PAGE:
Campaign Phone 281-643-7103
Website KellenForCongress.com
Facebook facebook.com/KellenForCongress
Twitter @KellenTX22
The most critical issue facing Texas-and all states-is a Balanced Budget. It is imperative to address this issue over the next 5 years rather than allow Congress to continue to ignore the problem. Our national debt and annual budget deficits are setting the country up for failure. The solution is easy to understand--increase revenue and decrease spending--but nearly impossible to navigate: politicians are unwilling to broach the conversation for fear of losing their jobs. The budget affects all aspects of governing; solutions require more than soundbites and headlines to be appropriately thoughtful. Resolving the budget will be a long process and require in depth review, many options, different perspectives, working and reworking until a comprehensive plan can be produced. I will govern with the understanding that each piece of legislation could impact the financial well-being of our nation and needs careful consideration to avoid furthering the downward spiral.
The U.S. ranks 38th in math and 24th in science, yet spends the most per student. Funding may still need to be increased but we must audit where funds are most successfully spent and add where prudent. We need to resolve disparities in funding as it is largely determined by local property taxes. Additionally, we must eliminate standardized tests in their current form, bring creativity back to classrooms, and allow teachers the freedom to address their students’ individual needs. We need to balance local leadership and nationwide goals. We must support a diversity of 2- and 4-year programs, and certificate and job training programs. Most importantly, the details of any projected policy initiative should be determined in conjunction with subject matter experts: teachers, administrators and parents who know best how to succeed. As a Congresswoman, my office will unite all levels of government and hold myself, my colleagues, and my state and local peers accountable for follow through.
Yes, America has a problem with gun violence. I am a gun owner myself and appreciate the freedom the 2nd amendment provides for all citizens. However, the multiple recent tragic events bring to light necessary reforms, supported by a wide majority of the community: universal background checks, closing the gun show loophole, and keeping weapons out of the hands of those with documented mental health concerns. None of these provisions impedes on my right to own a gun and are well within a reasonable interpretation and history of implementation of the 2nd amendment.
There is general recognition across the ideological spectrum that providing for healthy communities is not only financially and socially valuable, but also morally imperative. While a lasting solution has yet to be implemented, the pursuit of ensuring each citizen has access to affordable healthcare must remain a top priority. Healthcare must meet the unique needs of all people. Expecting one answer to solve all concerns is like expecting everyone to fit into the same size pants. Healthcare must address pre-existing conditions and be accessible by individuals, small business and large corporations alike. There should be a safety net to catch the least among us and it should never be a question of potentially choosing between your life and affording the care you need. There must be a balance between healthcare company profits and consumer protection from exorbitant prices. Once elected, I will unite these complex concerns to strike the right mix of options, protections and freedoms.
While an influx of residents can bring increased tax revenue, it can also burden local resources. For years, infrastructure improvements at both the federal, state and local level have been placed on the back burner, allowing our roads, bridges and water treatment systems to suffer extensive damage; this perpetual disregard for an ever growing concern must be addressed. Additionally, Texas continues to avoid addressing the over-production and consumption of groundwater reserves at unsustainable rates. The problem will only worsen without a plan for protection, proper development and sustainability. Lastly, an increased demand on the housing market will cause property taxes and housing prices to go up, potentially increasing the homeless population as residents are priced out of their neighborhoods. Consideration must be made in regards to vulnerable populations; it is more fiscally beneficial to house and help develop these groups than pay for the outcomes if they lose their homes.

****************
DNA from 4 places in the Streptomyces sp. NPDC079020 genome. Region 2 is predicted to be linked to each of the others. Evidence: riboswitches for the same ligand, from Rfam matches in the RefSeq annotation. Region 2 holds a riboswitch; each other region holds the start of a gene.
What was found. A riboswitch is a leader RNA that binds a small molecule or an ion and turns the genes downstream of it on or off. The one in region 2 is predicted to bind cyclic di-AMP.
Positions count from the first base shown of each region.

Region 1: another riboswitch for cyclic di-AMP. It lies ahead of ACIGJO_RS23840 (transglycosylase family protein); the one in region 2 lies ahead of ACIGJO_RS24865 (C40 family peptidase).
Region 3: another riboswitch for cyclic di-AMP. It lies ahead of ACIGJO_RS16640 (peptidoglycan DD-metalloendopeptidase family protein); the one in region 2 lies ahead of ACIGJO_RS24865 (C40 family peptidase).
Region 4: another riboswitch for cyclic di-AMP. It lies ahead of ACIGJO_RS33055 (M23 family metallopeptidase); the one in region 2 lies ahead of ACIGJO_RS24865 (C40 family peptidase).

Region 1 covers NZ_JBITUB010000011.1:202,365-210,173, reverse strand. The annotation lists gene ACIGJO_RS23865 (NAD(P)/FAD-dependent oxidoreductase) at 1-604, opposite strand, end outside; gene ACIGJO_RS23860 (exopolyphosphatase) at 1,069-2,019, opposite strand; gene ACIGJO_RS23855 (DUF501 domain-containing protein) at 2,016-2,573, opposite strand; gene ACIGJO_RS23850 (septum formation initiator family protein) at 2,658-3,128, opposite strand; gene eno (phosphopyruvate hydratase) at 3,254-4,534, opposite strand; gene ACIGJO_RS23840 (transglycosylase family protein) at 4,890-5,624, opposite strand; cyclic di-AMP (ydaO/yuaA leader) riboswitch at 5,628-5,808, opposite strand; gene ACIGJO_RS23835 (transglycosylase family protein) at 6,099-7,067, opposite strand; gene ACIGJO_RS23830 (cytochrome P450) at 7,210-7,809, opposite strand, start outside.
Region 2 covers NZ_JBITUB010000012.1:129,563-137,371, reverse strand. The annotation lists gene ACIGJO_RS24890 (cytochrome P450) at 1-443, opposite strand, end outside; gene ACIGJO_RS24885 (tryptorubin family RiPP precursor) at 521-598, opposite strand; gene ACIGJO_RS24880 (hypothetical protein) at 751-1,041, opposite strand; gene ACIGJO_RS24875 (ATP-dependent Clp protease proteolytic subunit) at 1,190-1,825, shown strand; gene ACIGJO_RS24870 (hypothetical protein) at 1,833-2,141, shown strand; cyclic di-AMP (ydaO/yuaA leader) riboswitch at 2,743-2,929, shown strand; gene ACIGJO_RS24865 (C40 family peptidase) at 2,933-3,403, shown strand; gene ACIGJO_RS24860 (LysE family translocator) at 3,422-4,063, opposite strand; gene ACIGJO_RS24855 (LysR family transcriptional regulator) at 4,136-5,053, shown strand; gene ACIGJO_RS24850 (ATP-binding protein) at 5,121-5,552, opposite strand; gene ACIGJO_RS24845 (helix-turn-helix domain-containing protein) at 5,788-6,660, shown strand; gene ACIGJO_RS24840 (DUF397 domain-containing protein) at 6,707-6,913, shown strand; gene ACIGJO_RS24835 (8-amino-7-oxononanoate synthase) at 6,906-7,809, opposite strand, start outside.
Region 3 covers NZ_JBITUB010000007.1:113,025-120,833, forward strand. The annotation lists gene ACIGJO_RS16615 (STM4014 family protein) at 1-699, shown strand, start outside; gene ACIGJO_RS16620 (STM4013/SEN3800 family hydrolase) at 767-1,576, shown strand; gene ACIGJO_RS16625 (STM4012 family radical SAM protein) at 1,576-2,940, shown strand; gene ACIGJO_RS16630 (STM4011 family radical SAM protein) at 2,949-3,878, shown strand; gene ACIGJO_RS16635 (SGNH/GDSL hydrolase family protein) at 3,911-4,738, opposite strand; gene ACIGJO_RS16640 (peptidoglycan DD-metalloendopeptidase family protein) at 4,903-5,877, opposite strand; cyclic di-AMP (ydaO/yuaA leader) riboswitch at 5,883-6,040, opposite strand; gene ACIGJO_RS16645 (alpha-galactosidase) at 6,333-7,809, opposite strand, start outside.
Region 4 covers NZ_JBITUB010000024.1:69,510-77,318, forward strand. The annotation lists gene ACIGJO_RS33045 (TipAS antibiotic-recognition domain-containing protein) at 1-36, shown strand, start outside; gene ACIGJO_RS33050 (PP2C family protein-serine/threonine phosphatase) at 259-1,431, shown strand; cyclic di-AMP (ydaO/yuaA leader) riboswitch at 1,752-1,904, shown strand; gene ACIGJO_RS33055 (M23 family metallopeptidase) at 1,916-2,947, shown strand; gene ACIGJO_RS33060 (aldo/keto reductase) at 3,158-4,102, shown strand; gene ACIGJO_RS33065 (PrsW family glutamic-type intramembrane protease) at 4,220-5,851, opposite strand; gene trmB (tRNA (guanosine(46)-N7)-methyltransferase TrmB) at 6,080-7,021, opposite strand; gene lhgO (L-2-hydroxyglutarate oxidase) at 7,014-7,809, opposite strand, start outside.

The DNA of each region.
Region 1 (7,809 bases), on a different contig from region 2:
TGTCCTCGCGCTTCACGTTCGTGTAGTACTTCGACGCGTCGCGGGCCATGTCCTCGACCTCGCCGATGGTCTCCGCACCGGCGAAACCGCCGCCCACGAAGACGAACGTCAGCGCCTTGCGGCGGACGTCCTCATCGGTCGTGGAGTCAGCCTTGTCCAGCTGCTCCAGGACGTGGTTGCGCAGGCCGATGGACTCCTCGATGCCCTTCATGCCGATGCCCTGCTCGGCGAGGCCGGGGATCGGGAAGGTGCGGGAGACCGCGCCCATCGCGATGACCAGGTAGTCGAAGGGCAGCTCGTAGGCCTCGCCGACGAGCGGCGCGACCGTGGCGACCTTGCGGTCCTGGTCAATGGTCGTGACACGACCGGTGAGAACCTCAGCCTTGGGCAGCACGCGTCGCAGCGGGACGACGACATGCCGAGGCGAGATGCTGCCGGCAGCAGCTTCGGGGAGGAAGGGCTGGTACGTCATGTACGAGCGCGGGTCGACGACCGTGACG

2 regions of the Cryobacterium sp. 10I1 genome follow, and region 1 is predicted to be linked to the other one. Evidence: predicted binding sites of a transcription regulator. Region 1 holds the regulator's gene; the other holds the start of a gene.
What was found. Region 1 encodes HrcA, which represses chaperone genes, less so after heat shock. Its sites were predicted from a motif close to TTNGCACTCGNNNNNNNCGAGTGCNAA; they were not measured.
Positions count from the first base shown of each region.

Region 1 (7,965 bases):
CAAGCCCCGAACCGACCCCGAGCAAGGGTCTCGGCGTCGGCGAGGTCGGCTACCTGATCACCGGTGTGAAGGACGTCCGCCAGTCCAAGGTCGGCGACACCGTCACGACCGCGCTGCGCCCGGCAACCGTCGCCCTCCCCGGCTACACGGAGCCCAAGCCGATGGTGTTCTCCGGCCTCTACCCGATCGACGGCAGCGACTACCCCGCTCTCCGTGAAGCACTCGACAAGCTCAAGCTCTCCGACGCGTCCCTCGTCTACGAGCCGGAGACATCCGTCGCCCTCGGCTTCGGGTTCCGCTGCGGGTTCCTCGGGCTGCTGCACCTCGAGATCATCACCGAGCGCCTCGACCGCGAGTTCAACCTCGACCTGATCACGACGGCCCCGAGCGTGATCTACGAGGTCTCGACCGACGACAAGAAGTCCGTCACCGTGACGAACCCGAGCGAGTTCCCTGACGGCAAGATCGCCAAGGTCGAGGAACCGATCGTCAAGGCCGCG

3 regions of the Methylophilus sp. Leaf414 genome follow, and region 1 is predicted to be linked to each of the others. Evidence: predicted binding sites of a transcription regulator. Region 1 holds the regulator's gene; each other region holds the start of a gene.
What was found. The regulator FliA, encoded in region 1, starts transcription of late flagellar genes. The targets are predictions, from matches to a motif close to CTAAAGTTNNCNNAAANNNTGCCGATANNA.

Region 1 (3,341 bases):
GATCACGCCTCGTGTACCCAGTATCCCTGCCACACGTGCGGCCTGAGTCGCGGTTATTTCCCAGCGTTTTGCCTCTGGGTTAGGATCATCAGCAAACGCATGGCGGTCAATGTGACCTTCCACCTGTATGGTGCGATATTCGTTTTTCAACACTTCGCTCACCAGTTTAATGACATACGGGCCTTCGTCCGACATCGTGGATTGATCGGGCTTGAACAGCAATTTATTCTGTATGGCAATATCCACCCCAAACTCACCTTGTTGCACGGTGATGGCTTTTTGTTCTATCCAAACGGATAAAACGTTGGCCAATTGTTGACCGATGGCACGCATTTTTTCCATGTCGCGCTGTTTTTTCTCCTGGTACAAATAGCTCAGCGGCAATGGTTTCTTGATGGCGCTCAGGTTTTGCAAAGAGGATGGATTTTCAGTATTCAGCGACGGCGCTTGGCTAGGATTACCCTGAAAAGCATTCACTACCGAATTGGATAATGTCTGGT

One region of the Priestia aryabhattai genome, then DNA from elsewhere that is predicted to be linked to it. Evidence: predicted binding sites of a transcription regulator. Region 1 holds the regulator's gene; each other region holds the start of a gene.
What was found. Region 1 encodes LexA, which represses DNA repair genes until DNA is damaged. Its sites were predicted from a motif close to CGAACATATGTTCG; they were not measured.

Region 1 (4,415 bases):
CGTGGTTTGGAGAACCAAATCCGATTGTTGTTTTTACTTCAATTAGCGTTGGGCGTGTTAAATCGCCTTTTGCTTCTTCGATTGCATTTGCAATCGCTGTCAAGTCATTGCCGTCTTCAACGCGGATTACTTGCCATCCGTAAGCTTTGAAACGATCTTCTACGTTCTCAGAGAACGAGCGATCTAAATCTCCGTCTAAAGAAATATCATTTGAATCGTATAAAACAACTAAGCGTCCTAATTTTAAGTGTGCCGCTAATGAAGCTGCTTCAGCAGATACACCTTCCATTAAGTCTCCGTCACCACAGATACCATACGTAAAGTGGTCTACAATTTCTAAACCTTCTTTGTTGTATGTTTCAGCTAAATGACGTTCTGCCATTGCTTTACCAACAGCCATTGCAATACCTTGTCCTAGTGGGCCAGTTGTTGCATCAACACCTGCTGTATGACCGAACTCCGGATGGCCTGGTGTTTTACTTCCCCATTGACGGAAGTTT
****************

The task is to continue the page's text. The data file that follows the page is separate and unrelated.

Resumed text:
The largest piece missing from the conversation on immigration and border security is addressing the laws and policies that are currently creating the mountain of impassable red tape for those who want to enter our country by following proper legal process. I do not believe in open borders but spending money on a physical wall does not seem to be the best use of resources. We have always been a country of opportunity and I am glad to legally welcome those that want the same opportunity for their families, want to work and support our country or need refuge and asylum from tyrannical or dangerous conditions. The current immigration process itself it broken, unnecessarily complicated and being used entirely contrary to the values our country was founded on. Addressing the legal concerns will help alleviate the burden at the physical borders, allowing our officers and resources to be directed appropriately.
As a high school student, each summer I volunteered for a local mission project called U.M. Army. A program of the United Methodist Church, the week long camps brought together hundreds of teenagers (and a few brave adults) to provide no-cost home repairs for elderly, disabled and financially disadvantaged homeowners. We painted, hammered, tore down and rebuilt everything from doors to floors to wheelchair ramps. The clients were always immensely grateful and generous, even with the little they may have had. While the outset of the week always looked like we’d be the ones serving the community, so often we walked away the beneficiaries, richer in spirit and passion. The experience shaped my work ethic, my gratitude for community, my commitment to serving and my faith. My campaign declared from the beginning that all contributions would be donated back to local nonprofits in the community and the experience of U.M. Army was one of the driving forces behind that decision.